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Van Camping and Beginner Skiing Recommendations [starting in Oregon]

post #1 of 23
Thread Starter 

Hi - I'm embarking on a life redesign that begins with living in a van and learning how to ski (finally!).  I'd love to hear any recommendations of beginner- and van-friendly resorts.  Preferably cheap, with good XC, and dry snow (I'm from Oregon and I hear that such things exist, but have yet to see it).  Also any no-go's would be appreciated.  Thanks!  

 

Mod note: moved to General Skiing

post #2 of 23

Paging @DanoT

post #3 of 23

Not an expert but have been pondering the van question since I acquired my AWD Astro van recently. The most helpful thread of winter van camping tips I've seen is over at Teton Gravity Research: http://www.tetongravity.com/forums/showthread.php/169864-Sleeping-in-the-car-in-the-winter

 

As far as places to go my current research is leading me to believe that the smaller and more out-of-the way resorts are more likely to allow you to camp temporarily in their lots than the mega resorts. 

 

For me this means time at Loveland, Monarch and Wolf Creek. But if I were you I would start looking into a route along the Canadian Powder Highway for reasonable day pass prices and camping.

 

Also, highly recommend considering finding a home-locale and getting a season pass there. Even skiing one day a week on lifts will get expensive fast. 

post #4 of 23
RV thread http://www.epicski.com/t/120039/ski-resorts-that-are-rver-skier-friendly/0_10

I'd recommend getting a season pass and taking a lesson series, racking up ski miles for you, before driving around racking up miles on the van.

Is the "learning to ski" learning XC or alpine?
post #5 of 23
Thread Starter 

Thanks all.  @sibhusky looking to learn both XC and alpine and just more snow/winter savvy.  I love the mountains in the summers and would like to learn how to love them in the winters.   

post #6 of 23
Quote:
Originally Posted by Katieski View Post
 

Hi - I'm embarking on a life redesign that begins with living in a van and learning how to ski (finally!).  I'd love to hear any recommendations of beginner- and van-friendly resorts.  Preferably cheap, with good XC, and dry snow (I'm from Oregon and I hear that such things exist, but have yet to see it).  Also any no-go's would be appreciated.  Thanks!  

 

Mod note: moved to General Skiing

Welcome to EpicSki!  Are you in northern or southern Oregon?  Check out the Beginner Zone for some tips on how to get started, mostly for alpine skiing but also some advice on ski clothing.

post #7 of 23
Thread Starter 

@marznc Awesome - thanks!  I'm in N OR - around Mt. Hood area.  I'll scope out the beginner section, thanks for the tip!

post #8 of 23

Anthony Lakes Eastern Oregon, not big but you can sleep 50 yards from the lift.

A few of the lift operators sleep in their campers there too usually 5- 10 campers there daily

Only open Thurs. - Sunday though that means untracked powder every Thursday morning.

Lost of Cross Country. Cheap tickets they boast the  Highest BASE elevation in Or.

http://www.anthonylakes.com/

 

Facebook Page

https://www.facebook.com/skianthonylakes


Edited by mikeo56 - 9/25/14 at 8:55am
post #9 of 23
Quote:
Originally Posted by Katieski View Post
 

@marznc Awesome - thanks!  I'm in N OR - around Mt. Hood area.  I'll scope out the beginner section, thanks for the tip!

Paging @vickieh 

post #10 of 23

SIB, thanks for the link I was trying to post a link to but I was having some difficulty due to my limited computer skills. The OP should also do a search by typing in RV or something similar.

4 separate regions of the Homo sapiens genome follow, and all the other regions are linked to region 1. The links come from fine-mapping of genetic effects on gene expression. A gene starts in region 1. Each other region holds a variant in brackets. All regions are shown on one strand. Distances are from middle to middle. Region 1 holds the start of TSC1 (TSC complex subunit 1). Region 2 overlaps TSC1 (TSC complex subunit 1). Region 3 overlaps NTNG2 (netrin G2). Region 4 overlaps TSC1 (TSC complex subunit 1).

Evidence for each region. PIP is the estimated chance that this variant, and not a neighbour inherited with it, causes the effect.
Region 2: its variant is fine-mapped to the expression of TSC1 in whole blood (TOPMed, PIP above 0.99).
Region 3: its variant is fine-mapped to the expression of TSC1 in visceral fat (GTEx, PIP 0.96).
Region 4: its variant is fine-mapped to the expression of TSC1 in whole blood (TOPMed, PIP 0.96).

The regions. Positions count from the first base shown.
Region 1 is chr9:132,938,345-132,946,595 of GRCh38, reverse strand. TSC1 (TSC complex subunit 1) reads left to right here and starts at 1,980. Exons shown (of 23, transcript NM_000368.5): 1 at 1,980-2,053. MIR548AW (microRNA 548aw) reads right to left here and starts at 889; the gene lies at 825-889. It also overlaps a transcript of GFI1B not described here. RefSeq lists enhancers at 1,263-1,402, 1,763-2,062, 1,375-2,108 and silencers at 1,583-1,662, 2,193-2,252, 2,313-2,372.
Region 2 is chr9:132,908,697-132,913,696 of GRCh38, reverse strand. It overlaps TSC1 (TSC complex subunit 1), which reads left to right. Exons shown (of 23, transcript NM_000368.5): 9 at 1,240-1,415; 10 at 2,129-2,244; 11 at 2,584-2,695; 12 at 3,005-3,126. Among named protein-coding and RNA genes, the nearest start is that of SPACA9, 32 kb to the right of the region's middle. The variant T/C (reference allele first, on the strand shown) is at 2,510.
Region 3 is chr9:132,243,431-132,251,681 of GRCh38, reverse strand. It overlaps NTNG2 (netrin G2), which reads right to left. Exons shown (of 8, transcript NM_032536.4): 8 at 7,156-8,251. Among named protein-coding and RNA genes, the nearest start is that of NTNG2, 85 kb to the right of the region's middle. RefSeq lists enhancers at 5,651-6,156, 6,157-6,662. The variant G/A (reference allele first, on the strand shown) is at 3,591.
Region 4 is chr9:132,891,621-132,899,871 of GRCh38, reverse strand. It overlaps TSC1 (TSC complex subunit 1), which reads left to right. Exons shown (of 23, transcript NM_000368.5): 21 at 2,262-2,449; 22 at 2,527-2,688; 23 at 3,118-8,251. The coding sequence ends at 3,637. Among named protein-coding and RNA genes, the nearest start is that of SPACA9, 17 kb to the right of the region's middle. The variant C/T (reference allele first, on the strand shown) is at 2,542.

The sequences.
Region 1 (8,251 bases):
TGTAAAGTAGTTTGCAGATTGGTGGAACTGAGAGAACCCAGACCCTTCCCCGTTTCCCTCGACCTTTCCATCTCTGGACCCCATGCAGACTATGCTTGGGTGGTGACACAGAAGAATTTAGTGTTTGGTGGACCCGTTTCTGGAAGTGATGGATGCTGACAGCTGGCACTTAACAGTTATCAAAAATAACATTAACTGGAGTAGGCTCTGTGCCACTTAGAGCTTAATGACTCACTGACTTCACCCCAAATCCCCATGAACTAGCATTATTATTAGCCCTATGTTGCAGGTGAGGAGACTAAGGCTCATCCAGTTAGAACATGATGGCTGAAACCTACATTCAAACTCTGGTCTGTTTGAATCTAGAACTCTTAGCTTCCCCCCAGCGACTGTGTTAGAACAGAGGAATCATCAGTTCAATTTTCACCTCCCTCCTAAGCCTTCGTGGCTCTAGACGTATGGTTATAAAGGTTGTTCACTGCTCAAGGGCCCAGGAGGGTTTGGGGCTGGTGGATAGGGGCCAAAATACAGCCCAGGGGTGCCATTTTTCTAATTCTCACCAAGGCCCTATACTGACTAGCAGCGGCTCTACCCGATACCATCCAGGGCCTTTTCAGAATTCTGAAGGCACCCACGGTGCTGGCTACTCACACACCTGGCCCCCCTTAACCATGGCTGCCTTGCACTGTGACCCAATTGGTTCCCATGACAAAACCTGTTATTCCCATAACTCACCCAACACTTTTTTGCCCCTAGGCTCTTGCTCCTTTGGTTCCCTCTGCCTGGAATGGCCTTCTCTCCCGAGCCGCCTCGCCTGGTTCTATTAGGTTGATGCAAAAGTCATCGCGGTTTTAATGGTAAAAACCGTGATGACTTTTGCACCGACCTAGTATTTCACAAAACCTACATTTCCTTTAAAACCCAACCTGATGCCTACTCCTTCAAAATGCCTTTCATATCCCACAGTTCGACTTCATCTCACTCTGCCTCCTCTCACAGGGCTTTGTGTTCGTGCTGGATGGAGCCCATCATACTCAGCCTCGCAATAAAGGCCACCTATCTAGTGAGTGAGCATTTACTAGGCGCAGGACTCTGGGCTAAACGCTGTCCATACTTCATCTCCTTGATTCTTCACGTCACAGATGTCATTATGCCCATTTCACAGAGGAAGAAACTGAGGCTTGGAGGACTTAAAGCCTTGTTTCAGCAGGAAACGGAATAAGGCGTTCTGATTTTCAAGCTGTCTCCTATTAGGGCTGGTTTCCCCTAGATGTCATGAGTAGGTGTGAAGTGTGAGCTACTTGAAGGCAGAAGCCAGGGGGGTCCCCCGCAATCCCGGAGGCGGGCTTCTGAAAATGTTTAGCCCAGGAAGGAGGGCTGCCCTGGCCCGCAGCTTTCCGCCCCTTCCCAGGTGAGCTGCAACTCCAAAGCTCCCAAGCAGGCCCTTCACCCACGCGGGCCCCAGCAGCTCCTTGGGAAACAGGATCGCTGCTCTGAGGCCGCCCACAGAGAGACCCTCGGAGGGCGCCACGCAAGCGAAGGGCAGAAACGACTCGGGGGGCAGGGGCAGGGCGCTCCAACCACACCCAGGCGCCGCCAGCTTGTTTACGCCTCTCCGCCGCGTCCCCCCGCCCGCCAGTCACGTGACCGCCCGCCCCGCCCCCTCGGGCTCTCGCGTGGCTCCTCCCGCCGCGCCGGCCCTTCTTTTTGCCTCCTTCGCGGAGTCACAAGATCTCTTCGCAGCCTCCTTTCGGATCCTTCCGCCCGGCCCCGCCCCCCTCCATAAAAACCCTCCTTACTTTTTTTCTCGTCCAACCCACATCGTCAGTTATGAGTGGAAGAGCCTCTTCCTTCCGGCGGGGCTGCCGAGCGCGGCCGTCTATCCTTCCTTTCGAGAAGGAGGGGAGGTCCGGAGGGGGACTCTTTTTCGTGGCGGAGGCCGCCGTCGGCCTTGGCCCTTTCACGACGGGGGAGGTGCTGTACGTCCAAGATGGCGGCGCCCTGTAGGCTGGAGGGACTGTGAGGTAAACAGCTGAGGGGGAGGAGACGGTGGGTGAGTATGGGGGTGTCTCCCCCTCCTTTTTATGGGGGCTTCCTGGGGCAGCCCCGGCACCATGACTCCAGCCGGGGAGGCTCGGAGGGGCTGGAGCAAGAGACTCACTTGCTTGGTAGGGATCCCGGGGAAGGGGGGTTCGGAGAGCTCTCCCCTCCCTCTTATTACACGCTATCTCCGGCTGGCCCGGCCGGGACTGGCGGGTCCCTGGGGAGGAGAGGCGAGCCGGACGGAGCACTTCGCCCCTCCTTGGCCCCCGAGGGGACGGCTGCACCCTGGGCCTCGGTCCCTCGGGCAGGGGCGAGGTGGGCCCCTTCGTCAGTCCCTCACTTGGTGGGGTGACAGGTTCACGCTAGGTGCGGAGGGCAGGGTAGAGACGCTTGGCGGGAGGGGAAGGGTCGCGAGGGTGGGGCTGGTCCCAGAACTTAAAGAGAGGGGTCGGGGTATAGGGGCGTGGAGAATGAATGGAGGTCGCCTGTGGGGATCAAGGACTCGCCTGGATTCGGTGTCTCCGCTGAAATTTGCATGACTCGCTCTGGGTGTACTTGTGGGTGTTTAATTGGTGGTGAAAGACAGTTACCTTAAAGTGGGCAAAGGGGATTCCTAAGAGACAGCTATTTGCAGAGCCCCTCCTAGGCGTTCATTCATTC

As far as living in a van in winter, I wouldn't recommend it unless you have a fully winterized RV with heater and shower with a design that prevents the water system from freezing. And it helps to be an experienced RVer and winter driver and keep in mind that most RVer Skiers are going on weekend trips and not living full time in an RV in a ski area parking lot.

 

Instead, I recommend waiting until summer to live in a van and pick a resort to spend a winter at living in a basement suite or something similar at one resort as already suggested, get a season pass and learn to ski before learning to travel and ski.

 

BTW if the OP is looking for a place to learn to ski, Sun Peaks has a ton of suitable terrain as well as snow that is among the driest anywhere. We call it Ego Snow because it is so easy to ski. She should check out my unofficial guide, linked below.

post #11 of 23

I wonder about a winter in a van, but Mt. Bachelor has great terrain for folks learning to alpine ski and there is a huge network of XC trails in the very near vicinity. Don't know about where you might park, however.

post #12 of 23
Quote:
Originally Posted by Posaune View Post
 

I wonder about a winter in a van, but Mt. Bachelor has great terrain for folks learning to alpine ski and there is a huge network of XC trails in the very near vicinity. Don't know about where you might park, however.

Sorry to rain on your parade, Phil, but Mt. Bachelor does not exactly meet the OP's "dry snow" requirement. Pun intended.

 

Also Mt. Bachelor probably gets more snow than most first time beginners really want.

post #13 of 23
Quote:
Originally Posted by DanoT View Post
 

Sorry to rain on your parade, Phil, but Mt. Bachelor does not exactly meet the OP's "dry snow" requirement. Pun intended.

She said she wanted Oregon.  Bachelor is about as dry as it gets there.

post #14 of 23
Thread Starter 

To clarify, I'm in Oregon currently but looking to get out!  Montana, Colorado, Wyoming, Idaho, Utah, etc.  A main goal of this trip is to explore the US and see where I want to settle down.  Oregon might be an easy starting place since I know it, but I really want to get out and see new places/learn new things.  

 

Thanks so much for all your insights.  Lots of fun homework to hop on! :-)  Please keep it coming. 

post #15 of 23
Was that in the original subject line before the thread was moved? In her posts she doesn't say she wants to stay in Oregon.